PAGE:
Indian Journal of Nuclear Medicine

: 2022  |  Volume : 37  |  Issue : 2  |  Page : 126--132

18F-FDG positron emission tomography imaging of cortical reorganization in spinal trauma

Jigyasa Chopra, Maria M D'souza, Abhinav Jaimini, Rajnish Sharma, Sanjiv Saw, Santosh Pandey, Yachna Solanki 
 Department of Nuclear Medicine and PET-CT Imaging, Institute of Nuclear Medicine and Allied Sciences, New Delhi, India

Correspondence Address:
Dr. Abhinav Jaimini
Department of Nuclear Medicine and PET-CT Imaging, Institute of Nuclear Medicine and Allied Sciences, Brig SK Mazumdar Marg, Timarpur, New Delhi - 110 054, Delhi


Objective: Spinal cord injury (SCI) extensively impacts the sensorimotor reorganization in the brain. The effects can be both anatomical and functional. To date, not many studies using 18F-Fluoro-2-Deoxyglucose positron emission tomography (18F-FDG PET) to evaluate metabolic changes in the brain are done. Understanding such changes is crucial for developing clinical management and evidence-based rehabilitation strategies for these patients. Subjects and Methods: In this study, we compared 18F-FDG PET imaging of 6 SCI patients with complete paraplegia and 19 controls. Statistical parametric mapping software was utilized to compare the images on a voxel to voxel basis (significance level P < 0.05 and clusters having >50 voxels). Results: The study showed raised metabolism in supplementary motor areas, comprehension centers, some areas in the parietal and temporal lobe, putamen and cerebellum while reduced metabolic uptake in areas like anterior cingulate gyrus, hippocampus and sensory cortical areas when SCI patients were compared against healthy controls. The frontal lobe showed varied results where certain regions showed higher metabolism while the others showed lower in patients compared with controls. Conclusion: Cerebral deafferentation or disuse atrophy can be linked with reduced metabolism while raised uptake can be associated with initiation and planning of movement and cognitive changes in the brain posttrauma.

How to cite this article:
Chopra J, D'souza MM, Jaimini A, Sharma R, Saw S, Pandey S, Solanki Y. 18F-FDG positron emission tomography imaging of cortical reorganization in spinal trauma.Indian J Nucl Med 2022;37:126-132

How to cite this URL:
Chopra J, D'souza MM, Jaimini A, Sharma R, Saw S, Pandey S, Solanki Y. 18F-FDG positron emission tomography imaging of cortical reorganization in spinal trauma. Indian J Nucl Med [serial online] 2022 [cited 2022 Aug 11 ];37:126-132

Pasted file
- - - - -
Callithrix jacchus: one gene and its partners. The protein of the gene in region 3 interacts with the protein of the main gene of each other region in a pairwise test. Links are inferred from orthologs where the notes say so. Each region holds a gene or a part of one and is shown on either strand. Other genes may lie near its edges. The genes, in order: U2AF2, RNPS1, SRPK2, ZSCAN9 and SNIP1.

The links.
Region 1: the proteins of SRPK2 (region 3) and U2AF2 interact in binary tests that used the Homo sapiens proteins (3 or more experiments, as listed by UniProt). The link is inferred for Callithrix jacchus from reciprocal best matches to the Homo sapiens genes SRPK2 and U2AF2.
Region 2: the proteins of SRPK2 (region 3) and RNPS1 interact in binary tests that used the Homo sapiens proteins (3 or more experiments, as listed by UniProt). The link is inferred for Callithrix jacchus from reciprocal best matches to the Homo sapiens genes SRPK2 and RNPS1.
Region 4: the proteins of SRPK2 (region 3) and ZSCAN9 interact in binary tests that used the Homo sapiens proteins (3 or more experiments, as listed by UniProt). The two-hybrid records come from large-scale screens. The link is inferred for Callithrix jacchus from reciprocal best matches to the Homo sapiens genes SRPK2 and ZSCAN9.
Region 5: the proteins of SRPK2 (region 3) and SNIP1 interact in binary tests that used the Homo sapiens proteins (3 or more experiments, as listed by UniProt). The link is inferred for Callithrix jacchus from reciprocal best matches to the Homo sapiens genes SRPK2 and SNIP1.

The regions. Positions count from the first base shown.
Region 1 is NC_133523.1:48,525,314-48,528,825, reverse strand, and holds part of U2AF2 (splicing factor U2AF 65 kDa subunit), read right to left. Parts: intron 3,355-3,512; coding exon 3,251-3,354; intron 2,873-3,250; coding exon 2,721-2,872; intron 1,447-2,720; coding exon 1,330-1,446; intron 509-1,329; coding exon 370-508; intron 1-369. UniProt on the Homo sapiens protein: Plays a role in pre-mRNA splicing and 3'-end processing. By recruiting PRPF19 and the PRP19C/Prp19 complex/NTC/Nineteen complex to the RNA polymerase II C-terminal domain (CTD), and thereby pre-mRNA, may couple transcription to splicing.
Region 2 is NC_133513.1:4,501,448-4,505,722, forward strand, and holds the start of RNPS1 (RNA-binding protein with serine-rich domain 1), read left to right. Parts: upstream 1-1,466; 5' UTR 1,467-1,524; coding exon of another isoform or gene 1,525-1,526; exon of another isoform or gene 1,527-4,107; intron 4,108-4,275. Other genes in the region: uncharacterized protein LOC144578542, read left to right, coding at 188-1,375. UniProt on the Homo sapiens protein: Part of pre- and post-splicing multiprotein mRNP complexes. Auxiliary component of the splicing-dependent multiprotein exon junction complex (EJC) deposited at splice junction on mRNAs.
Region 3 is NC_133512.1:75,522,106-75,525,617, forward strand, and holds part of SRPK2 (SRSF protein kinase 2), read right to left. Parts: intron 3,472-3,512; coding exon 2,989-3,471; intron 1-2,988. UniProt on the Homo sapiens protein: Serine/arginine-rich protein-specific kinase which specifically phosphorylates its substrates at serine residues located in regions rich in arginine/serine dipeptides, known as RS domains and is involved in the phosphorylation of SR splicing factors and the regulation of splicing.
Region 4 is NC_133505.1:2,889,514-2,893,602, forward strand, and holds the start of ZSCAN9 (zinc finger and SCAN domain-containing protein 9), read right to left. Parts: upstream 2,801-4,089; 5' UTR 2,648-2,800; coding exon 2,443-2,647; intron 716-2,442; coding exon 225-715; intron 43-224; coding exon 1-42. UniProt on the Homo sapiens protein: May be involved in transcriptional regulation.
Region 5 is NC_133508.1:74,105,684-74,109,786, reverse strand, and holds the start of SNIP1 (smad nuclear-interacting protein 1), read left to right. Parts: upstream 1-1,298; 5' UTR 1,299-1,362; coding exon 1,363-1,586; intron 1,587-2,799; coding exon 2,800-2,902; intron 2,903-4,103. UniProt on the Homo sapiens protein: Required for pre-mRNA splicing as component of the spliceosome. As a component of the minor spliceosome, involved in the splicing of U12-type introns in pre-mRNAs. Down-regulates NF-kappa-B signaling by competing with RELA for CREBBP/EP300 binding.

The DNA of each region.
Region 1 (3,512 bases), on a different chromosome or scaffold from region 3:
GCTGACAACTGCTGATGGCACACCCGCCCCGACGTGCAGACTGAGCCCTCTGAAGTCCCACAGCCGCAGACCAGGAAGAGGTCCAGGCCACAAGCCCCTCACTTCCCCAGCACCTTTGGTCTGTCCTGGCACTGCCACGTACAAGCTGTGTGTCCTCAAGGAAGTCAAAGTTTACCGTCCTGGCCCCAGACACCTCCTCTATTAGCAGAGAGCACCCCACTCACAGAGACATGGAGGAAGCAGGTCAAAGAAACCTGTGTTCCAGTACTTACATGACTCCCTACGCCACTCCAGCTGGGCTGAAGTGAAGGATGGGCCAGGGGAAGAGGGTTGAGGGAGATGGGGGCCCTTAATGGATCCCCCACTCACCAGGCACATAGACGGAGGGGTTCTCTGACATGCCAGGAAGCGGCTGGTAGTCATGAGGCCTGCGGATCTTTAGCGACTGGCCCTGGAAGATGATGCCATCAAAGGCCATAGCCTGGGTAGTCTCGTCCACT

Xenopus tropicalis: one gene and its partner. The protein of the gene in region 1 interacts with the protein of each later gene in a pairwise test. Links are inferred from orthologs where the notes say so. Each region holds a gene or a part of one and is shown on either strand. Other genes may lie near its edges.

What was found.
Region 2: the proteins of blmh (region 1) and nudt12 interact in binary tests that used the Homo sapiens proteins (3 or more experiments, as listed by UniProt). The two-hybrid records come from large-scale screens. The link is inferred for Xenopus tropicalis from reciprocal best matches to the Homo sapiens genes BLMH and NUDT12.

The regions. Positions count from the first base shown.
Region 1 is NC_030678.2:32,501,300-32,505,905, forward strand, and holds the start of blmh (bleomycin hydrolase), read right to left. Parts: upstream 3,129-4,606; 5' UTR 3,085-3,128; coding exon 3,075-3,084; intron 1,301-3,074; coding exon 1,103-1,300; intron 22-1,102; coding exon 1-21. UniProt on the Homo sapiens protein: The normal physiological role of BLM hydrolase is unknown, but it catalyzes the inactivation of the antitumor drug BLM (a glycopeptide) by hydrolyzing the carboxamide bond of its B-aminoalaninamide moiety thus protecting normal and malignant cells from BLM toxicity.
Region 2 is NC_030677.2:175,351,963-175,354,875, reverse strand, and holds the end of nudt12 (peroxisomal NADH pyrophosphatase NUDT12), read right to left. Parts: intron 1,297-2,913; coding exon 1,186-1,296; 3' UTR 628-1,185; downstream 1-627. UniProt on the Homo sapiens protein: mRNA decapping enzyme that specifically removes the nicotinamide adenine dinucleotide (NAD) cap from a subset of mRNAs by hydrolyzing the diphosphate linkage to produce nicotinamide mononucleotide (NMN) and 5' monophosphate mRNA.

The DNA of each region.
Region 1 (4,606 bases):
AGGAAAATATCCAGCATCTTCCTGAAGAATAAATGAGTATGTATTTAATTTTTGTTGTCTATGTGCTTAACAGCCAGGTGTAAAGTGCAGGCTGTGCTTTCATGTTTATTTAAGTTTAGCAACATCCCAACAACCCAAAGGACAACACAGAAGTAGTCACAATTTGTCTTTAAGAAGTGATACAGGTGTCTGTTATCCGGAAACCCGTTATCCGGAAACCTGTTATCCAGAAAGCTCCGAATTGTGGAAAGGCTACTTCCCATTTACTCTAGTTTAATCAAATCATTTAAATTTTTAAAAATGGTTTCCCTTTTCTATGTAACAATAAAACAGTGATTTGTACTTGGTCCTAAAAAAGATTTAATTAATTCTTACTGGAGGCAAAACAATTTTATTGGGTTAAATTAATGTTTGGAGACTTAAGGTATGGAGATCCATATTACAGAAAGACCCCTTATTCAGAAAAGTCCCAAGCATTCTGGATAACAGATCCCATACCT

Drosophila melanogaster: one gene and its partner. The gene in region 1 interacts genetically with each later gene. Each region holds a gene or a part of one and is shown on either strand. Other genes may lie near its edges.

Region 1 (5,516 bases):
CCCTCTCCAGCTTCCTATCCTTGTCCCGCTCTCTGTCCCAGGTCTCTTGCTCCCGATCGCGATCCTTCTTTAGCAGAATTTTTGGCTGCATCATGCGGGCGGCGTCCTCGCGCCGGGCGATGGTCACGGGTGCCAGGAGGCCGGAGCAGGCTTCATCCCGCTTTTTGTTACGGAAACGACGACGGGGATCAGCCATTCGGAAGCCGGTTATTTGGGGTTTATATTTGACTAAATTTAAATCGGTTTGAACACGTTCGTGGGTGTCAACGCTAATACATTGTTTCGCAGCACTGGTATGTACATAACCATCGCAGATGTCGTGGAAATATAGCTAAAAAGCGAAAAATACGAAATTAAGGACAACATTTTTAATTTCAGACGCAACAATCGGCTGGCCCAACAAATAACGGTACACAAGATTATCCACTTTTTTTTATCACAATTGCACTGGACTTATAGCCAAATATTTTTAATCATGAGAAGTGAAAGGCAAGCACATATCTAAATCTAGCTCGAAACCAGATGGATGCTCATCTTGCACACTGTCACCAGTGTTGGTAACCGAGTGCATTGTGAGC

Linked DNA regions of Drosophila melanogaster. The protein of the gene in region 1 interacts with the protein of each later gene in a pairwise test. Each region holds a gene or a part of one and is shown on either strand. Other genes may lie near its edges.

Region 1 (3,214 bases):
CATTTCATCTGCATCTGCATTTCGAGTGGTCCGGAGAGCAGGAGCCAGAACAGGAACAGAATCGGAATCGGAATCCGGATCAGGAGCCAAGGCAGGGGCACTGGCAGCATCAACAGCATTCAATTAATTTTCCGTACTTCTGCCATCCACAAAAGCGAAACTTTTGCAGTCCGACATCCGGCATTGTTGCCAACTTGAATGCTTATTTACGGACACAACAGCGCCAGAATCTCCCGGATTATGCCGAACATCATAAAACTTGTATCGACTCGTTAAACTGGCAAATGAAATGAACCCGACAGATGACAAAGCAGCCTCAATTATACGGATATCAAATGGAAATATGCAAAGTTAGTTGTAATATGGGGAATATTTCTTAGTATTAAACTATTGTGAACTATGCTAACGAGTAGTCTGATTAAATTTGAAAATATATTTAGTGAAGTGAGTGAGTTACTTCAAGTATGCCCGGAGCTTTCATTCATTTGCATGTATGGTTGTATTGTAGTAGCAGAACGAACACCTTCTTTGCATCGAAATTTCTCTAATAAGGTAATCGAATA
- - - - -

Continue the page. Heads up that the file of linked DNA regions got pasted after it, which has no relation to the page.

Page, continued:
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Full Text


In the mammalian brain, the primary somatosensory and motor cortices are spatially organized such that neural activity relating to specific body parts can be somatopically mapped onto an anatomical “homunculus.” This organization creates an internal body representation that is fundamental for precise motor control, spatial awareness, and social interaction.[1] In this sort of arrangement, there is a competitive battle among different parts of the body to gain space in the cortical field: the more a part of the body is used, the more cortical space it gains to the detriment of adjacent body parts.[2] This continuous reorganization is also a part of normal life and sensorimotor learning.[3],[4] However, the reorganization is extreme in certain scenarios like spinal trauma.[5] Traumatic spinal cord injury (SCI) is a major source of morbidity and mortality throughout the world. A recent study in 2018 showed the overall global incidence of traumatic SCI was 10.5 cases/100,000 persons.[6] What is of concern is that the mean age of patients afflicted with SCI is merely around 33 years.[7] The injury is very disabling with the limited recovery of function expected. The quality of life (QoL) of adults with chronic Traumatic-SCI falls significantly below that of the general population in most domains.[8] It is critical to understand changes after cortical reorganization to help in better rehabilitation with minimal cognitive impairment. Neuroplasticity after SCI involves metabolic and structural changes. Magnetic resonance imaging (MRI) or computerized tomography (CT) are modalities that have been widely used to evaluate anatomical changes in such cases. Glucose metabolism provides both energy and precursors for the biosynthesis of neurotransmitters.[9] Since glucose is required at the synaptic level for neurotransmitters, we can conclude deafferentation will lead to altered glucose uptake in SCI patients. Positron emission tomography (PET) is one such functional modality that uses glucose analog 18F-Fluoro-2-Deoxyglucose (FDG) to generate 3-dimensional (3D) images of the brain. Till date, not much research has been done on the functional changes in various areas of the brain using PET as an imaging modality. Understanding both these key structural and functional sequences in such patients and defining their effects on clinical outcomes is the key to the development of evidence-based rehabilitative therapy. We undertook this study to document the changes in glucose metabolism post-SCI at around 6 months.

 Subjects and Methods


This was a prospective study, from March 2017 to January 2018, eleven patients with paraplegia post-SCI were enrolled for the FDG-PET scan. Patients also had a routine MRI examination to rule out any morphological brain lesion. The patients with any history of head injury in the past were excluded. Due to this exclusion criterion six patients who had paraplegia due to SCI in the past 4–7 months were scanned and included in the study.

A control group of 19 healthy subjects, with no history of any neurological or psychiatric illness, were included for a normal database for comparison.

All patients underwent 18F-FDG-PET/CT examination.

Fluoro-2-Deoxyglucose-positron emission tomography procedure

All subjects were required to come with 4–6 h fasting but with unrestricted water intake on the day of the PET study. Blood glucose level was measured in each case and an upper limit of 150 mg/dl was set as the cut-off for 18F-FDG injection.